H. Assessment of endocervical and endometrial dam- rates to double cleavage-stage embryo transfer but
age inflicted by embryo transfer trial: a hysteroscopic results in healthier pregnancy outcomes. Aust N Z J
evaluation. Reprod Biomed Online. 2006;13(4):523–7. Obstet Gynaecol. 2011;51(5):406–10.
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39. Marsh CA, Farr SL, Chang J, Kissin DM, Grainger 50. Mirkin S, Jones EL, Mayer JF, Stadtmauer L, Gibbons
DA, Posner SF, Macaluso M, Jamieson DJ. Trends WE, Oehninger S. Impact of transabdominal ultra-
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40. Kresowik JD, Stegmann BJ, Sparks AE, Ryan GL, 51. Ressler IB, Pakrashi T, Sroga JM, Dipaola KB,
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Variables That Affect a Successful
Embryo Transfer 5
Hassan N. Sallam and Nooman H. Sallam

Despite its apparent simplicity, embryo transfer is affected by many vari-
ables. Randomized controlled trials have shown that some of these vari-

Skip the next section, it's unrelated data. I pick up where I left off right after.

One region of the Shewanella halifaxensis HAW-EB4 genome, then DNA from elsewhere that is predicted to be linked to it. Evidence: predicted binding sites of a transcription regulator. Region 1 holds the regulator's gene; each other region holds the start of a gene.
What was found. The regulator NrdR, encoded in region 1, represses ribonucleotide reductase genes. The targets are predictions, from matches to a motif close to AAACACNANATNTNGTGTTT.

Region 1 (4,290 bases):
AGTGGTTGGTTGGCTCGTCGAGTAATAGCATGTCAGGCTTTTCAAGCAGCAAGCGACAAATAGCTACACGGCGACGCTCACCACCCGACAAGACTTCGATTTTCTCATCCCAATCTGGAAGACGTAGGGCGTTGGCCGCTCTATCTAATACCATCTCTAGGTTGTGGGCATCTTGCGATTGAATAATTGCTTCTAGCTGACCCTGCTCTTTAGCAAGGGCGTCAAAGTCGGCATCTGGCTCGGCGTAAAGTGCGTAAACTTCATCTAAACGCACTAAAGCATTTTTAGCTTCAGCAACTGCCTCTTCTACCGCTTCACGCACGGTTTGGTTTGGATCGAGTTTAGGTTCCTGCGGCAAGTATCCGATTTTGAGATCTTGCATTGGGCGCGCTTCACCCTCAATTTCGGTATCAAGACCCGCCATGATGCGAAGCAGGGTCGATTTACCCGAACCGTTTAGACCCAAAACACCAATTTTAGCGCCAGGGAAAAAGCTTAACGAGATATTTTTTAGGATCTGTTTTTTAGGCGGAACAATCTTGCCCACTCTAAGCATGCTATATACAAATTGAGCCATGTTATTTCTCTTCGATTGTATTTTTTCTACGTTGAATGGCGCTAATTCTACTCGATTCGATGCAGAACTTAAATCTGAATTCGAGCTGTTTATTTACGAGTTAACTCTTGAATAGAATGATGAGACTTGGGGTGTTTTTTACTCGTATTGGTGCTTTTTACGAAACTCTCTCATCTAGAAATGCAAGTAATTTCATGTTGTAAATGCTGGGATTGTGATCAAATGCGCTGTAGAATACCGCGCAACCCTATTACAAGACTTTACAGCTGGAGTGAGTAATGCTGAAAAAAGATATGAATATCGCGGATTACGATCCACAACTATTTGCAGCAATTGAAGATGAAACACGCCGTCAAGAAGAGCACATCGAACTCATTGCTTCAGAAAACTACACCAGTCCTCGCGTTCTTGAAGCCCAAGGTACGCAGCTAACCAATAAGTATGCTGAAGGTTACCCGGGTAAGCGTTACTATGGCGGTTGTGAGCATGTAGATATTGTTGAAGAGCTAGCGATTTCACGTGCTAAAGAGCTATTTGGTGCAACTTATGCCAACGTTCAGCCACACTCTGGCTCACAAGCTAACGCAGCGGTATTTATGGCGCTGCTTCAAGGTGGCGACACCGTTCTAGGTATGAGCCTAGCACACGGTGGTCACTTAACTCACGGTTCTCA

ables are associated with significantly higher clinical pregnancy rates.
These include ultrasound guidance during transfer, mid-fundal deposition
of the embryos, performing the transfer with a full bladder and using a soft
catheter rather than a rigid one (unless ultrasound guidance is used).
Difficult transfers and cervical infection diminish the clinical pregnancy
rate significantly, while bed rest, sexual intercourse, presence of air in the
catheter, use of a fibrin sealant, performing the transfer under the effect of
acupuncture or in the lithotomy (rather than the knee-chest) position and
the routine use of antibiotics have no affect on the outcome.